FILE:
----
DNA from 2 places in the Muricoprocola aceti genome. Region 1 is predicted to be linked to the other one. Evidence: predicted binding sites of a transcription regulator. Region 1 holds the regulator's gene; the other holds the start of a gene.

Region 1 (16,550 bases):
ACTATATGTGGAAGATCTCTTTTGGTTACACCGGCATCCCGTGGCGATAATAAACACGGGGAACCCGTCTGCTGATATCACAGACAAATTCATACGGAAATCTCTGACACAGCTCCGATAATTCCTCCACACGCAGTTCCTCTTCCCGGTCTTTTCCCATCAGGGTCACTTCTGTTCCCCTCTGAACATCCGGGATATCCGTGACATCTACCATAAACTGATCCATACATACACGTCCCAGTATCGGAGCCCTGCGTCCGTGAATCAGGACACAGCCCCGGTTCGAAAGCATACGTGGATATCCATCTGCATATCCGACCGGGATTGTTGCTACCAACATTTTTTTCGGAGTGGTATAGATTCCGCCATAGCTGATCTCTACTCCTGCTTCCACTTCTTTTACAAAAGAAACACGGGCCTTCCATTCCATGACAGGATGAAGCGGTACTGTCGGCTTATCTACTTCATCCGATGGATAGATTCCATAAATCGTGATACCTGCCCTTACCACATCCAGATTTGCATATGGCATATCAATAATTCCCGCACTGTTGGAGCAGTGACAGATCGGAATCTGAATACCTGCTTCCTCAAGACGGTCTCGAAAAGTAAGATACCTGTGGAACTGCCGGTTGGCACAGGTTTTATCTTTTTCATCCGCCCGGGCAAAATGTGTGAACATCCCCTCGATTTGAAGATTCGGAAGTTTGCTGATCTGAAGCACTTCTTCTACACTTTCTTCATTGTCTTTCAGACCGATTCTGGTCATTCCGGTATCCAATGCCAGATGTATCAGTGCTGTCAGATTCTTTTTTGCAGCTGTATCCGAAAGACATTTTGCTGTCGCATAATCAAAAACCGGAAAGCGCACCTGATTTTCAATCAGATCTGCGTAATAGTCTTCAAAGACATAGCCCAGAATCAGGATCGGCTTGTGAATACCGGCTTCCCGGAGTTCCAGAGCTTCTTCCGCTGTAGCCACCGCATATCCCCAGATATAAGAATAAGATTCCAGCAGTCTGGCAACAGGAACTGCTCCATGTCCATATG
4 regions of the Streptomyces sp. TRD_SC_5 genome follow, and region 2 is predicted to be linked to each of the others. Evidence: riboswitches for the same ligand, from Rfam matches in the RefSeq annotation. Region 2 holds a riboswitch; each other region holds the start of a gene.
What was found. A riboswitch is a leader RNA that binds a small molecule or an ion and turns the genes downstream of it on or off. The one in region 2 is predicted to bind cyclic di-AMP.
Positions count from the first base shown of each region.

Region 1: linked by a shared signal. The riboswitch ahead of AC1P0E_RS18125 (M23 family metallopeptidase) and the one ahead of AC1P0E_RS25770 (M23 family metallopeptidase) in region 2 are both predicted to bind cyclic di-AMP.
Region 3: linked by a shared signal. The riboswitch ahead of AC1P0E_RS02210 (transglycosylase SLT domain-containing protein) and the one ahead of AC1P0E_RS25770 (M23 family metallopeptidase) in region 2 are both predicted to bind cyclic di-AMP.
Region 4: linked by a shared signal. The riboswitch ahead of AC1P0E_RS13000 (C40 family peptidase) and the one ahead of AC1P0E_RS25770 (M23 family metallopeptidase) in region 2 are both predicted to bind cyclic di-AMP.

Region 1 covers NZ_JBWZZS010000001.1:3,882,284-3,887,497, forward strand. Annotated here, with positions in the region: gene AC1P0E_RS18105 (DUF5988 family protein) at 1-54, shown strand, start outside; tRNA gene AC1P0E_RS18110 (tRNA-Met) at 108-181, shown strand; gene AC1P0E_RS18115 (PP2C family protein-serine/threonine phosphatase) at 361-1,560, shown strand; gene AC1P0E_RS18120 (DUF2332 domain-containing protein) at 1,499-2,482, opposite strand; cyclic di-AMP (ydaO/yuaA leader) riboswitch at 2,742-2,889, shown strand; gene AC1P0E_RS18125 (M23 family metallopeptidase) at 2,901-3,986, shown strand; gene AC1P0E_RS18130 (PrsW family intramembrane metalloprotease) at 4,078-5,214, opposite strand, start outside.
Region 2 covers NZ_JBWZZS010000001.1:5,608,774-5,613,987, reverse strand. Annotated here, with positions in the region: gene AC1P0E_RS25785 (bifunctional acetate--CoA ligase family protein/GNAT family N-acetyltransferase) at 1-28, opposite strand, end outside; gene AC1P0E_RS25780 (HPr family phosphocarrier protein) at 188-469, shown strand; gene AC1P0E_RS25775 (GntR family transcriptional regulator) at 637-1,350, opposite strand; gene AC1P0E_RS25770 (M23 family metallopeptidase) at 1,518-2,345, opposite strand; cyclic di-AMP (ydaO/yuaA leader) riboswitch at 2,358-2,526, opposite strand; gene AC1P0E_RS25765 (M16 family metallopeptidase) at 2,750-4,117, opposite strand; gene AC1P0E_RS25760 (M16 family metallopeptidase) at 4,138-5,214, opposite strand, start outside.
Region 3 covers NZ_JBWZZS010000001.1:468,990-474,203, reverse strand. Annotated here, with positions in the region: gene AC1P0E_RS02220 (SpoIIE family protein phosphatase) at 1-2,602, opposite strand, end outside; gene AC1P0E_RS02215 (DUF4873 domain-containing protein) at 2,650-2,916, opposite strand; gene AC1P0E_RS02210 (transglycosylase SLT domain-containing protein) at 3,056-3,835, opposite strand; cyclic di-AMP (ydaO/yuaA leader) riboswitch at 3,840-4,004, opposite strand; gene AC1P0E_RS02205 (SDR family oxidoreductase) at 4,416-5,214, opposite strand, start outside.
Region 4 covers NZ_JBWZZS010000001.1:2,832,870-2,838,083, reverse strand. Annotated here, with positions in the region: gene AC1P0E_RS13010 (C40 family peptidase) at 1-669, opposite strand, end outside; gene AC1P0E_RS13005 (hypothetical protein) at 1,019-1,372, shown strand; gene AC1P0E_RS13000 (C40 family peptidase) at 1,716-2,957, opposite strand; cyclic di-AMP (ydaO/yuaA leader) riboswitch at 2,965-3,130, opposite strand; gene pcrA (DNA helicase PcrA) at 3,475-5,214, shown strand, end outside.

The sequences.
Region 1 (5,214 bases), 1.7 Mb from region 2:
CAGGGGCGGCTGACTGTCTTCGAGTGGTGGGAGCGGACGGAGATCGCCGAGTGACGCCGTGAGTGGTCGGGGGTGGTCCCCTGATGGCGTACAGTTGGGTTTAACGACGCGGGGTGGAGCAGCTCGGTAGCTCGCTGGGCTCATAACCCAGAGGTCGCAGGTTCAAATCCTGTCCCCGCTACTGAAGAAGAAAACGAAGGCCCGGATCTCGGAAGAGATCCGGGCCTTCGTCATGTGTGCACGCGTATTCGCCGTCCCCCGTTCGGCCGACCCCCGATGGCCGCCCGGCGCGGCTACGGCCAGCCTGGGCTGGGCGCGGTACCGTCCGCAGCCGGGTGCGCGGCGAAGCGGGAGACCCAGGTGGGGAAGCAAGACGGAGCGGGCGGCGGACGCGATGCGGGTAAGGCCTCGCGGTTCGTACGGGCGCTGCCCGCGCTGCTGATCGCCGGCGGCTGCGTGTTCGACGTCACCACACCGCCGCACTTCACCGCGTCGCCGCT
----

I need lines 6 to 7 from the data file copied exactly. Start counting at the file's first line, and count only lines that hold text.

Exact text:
Positions count from the first base shown of each region.

Region 1: linked by a shared signal. The riboswitch ahead of AC1P0E_RS18125 (M23 family metallopeptidase) and the one ahead of AC1P0E_RS25770 (M23 family metallopeptidase) in region 2 are both predicted to bind cyclic di-AMP.